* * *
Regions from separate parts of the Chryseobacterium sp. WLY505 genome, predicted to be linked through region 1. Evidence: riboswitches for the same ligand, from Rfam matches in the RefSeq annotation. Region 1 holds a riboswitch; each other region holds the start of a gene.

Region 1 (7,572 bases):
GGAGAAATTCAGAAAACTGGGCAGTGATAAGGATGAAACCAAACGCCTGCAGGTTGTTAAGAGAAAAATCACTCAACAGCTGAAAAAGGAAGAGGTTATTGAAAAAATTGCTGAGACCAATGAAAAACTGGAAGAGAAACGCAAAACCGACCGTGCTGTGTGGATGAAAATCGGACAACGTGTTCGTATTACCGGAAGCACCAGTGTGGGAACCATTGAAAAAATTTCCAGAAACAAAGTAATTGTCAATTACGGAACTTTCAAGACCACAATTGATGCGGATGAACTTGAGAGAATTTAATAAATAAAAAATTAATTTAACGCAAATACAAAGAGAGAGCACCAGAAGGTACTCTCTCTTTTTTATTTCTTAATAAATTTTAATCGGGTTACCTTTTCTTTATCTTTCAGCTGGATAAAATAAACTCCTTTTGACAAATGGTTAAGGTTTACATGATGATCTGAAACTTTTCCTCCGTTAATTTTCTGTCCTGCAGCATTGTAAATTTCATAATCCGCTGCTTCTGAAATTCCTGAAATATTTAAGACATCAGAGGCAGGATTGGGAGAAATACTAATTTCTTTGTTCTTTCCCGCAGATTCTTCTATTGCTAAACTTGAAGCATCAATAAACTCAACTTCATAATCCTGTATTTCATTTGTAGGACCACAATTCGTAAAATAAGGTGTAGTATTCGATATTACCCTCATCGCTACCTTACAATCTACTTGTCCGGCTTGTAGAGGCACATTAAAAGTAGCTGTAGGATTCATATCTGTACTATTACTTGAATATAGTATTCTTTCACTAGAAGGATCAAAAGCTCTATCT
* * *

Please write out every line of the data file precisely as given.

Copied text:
Regions from separate parts of the Chryseobacterium sp. WLY505 genome, predicted to be linked through region 1. Evidence: riboswitches for the same ligand, from Rfam matches in the RefSeq annotation. Region 1 holds a riboswitch; each other region holds the start of a gene.

Region 1 (7,572 bases):
GGAGAAATTCAGAAAACTGGGCAGTGATAAGGATGAAACCAAACGCCTGCAGGTTGTTAAGAGAAAAATCACTCAACAGCTGAAAAAGGAAGAGGTTATTGAAAAAATTGCTGAGACCAATGAAAAACTGGAAGAGAAACGCAAAACCGACCGTGCTGTGTGGATGAAAATCGGACAACGTGTTCGTATTACCGGAAGCACCAGTGTGGGAACCATTGAAAAAATTTCCAGAAACAAAGTAATTGTCAATTACGGAACTTTCAAGACCACAATTGATGCGGATGAACTTGAGAGAATTTAATAAATAAAAAATTAATTTAACGCAAATACAAAGAGAGAGCACCAGAAGGTACTCTCTCTTTTTTATTTCTTAATAAATTTTAATCGGGTTACCTTTTCTTTATCTTTCAGCTGGATAAAATAAACTCCTTTTGACAAATGGTTAAGGTTTACATGATGATCTGAAACTTTTCCTCCGTTAATTTTCTGTCCTGCAGCATTGTAAATTTCATAATCCGCTGCTTCTGAAATTCCTGAAATATTTAAGACATCAGAGGCAGGATTGGGAGAAATACTAATTTCTTTGTTCTTTCCCGCAGATTCTTCTATTGCTAAACTTGAAGCATCAATAAACTCAACTTCATAATCCTGTATTTCATTTGTAGGACCACAATTCGTAAAATAAGGTGTAGTATTCGATATTACCCTCATCGCTACCTTACAATCTACTTGTCCGGCTTGTAGAGGCACATTAAAAGTAGCTGTAGGATTCATATCTGTACTATTACTTGAATATAGTATTCTTTCACTAGAAGGATCAAAAGCTCTATCT